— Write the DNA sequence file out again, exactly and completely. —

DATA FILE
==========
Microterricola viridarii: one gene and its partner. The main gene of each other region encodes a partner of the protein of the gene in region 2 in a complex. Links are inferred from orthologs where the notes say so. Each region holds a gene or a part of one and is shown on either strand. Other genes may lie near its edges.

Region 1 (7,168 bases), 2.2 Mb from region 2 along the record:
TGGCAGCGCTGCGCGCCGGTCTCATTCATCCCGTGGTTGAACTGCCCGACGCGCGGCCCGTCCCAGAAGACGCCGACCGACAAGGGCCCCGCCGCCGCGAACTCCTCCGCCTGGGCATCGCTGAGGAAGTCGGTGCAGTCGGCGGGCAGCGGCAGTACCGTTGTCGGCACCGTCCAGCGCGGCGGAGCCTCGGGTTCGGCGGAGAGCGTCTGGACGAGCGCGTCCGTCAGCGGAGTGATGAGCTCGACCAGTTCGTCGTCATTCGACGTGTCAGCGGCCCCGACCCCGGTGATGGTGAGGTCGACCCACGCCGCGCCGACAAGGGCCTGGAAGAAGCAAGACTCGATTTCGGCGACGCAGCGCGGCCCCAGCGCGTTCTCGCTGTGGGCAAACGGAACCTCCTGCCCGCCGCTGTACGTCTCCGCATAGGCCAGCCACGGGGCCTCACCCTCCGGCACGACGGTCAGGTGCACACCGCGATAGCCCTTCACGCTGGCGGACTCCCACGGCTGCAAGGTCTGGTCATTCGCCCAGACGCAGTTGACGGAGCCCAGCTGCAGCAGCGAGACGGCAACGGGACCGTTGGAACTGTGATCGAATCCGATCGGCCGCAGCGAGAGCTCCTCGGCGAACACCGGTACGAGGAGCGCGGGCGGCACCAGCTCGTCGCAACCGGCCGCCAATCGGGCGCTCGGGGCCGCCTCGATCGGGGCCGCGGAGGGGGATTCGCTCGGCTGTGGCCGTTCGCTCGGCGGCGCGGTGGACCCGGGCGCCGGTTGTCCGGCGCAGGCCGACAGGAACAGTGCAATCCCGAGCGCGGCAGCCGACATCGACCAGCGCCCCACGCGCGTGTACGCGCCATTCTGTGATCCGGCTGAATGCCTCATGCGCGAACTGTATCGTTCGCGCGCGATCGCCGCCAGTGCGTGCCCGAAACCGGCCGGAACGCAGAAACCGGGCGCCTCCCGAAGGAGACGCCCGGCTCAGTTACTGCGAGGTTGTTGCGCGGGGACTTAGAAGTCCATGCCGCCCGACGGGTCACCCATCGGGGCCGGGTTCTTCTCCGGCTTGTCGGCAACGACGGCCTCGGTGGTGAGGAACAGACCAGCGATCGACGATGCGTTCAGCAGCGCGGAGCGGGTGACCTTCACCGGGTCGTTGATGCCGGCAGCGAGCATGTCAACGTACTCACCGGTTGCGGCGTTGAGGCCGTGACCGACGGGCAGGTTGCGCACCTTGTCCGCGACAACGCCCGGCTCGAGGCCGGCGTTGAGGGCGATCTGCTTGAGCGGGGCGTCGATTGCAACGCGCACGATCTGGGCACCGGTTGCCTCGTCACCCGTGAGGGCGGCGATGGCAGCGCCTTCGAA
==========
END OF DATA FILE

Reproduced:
Microterricola viridarii: one gene and its partner. The main gene of each other region encodes a partner of the protein of the gene in region 2 in a complex. Links are inferred from orthologs where the notes say so. Each region holds a gene or a part of one and is shown on either strand. Other genes may lie near its edges.

Region 1 (7,168 bases), 2.2 Mb from region 2 along the record:
TGGCAGCGCTGCGCGCCGGTCTCATTCATCCCGTGGTTGAACTGCCCGACGCGCGGCCCGTCCCAGAAGACGCCGACCGACAAGGGCCCCGCCGCCGCGAACTCCTCCGCCTGGGCATCGCTGAGGAAGTCGGTGCAGTCGGCGGGCAGCGGCAGTACCGTTGTCGGCACCGTCCAGCGCGGCGGAGCCTCGGGTTCGGCGGAGAGCGTCTGGACGAGCGCGTCCGTCAGCGGAGTGATGAGCTCGACCAGTTCGTCGTCATTCGACGTGTCAGCGGCCCCGACCCCGGTGATGGTGAGGTCGACCCACGCCGCGCCGACAAGGGCCTGGAAGAAGCAAGACTCGATTTCGGCGACGCAGCGCGGCCCCAGCGCGTTCTCGCTGTGGGCAAACGGAACCTCCTGCCCGCCGCTGTACGTCTCCGCATAGGCCAGCCACGGGGCCTCACCCTCCGGCACGACGGTCAGGTGCACACCGCGATAGCCCTTCACGCTGGCGGACTCCCACGGCTGCAAGGTCTGGTCATTCGCCCAGACGCAGTTGACGGAGCCCAGCTGCAGCAGCGAGACGGCAACGGGACCGTTGGAACTGTGATCGAATCCGATCGGCCGCAGCGAGAGCTCCTCGGCGAACACCGGTACGAGGAGCGCGGGCGGCACCAGCTCGTCGCAACCGGCCGCCAATCGGGCGCTCGGGGCCGCCTCGATCGGGGCCGCGGAGGGGGATTCGCTCGGCTGTGGCCGTTCGCTCGGCGGCGCGGTGGACCCGGGCGCCGGTTGTCCGGCGCAGGCCGACAGGAACAGTGCAATCCCGAGCGCGGCAGCCGACATCGACCAGCGCCCCACGCGCGTGTACGCGCCATTCTGTGATCCGGCTGAATGCCTCATGCGCGAACTGTATCGTTCGCGCGCGATCGCCGCCAGTGCGTGCCCGAAACCGGCCGGAACGCAGAAACCGGGCGCCTCCCGAAGGAGACGCCCGGCTCAGTTACTGCGAGGTTGTTGCGCGGGGACTTAGAAGTCCATGCCGCCCGACGGGTCACCCATCGGGGCCGGGTTCTTCTCCGGCTTGTCGGCAACGACGGCCTCGGTGGTGAGGAACAGACCAGCGATCGACGATGCGTTCAGCAGCGCGGAGCGGGTGACCTTCACCGGGTCGTTGATGCCGGCAGCGAGCATGTCAACGTACTCACCGGTTGCGGCGTTGAGGCCGTGACCGACGGGCAGGTTGCGCACCTTGTCCGCGACAACGCCCGGCTCGAGGCCGGCGTTGAGGGCGATCTGCTTGAGCGGGGCGTCGATTGCAACGCGCACGATCTGGGCACCGGTTGCCTCGTCACCCGTGAGGGCGGCGATGGCAGCGCCTTCGAA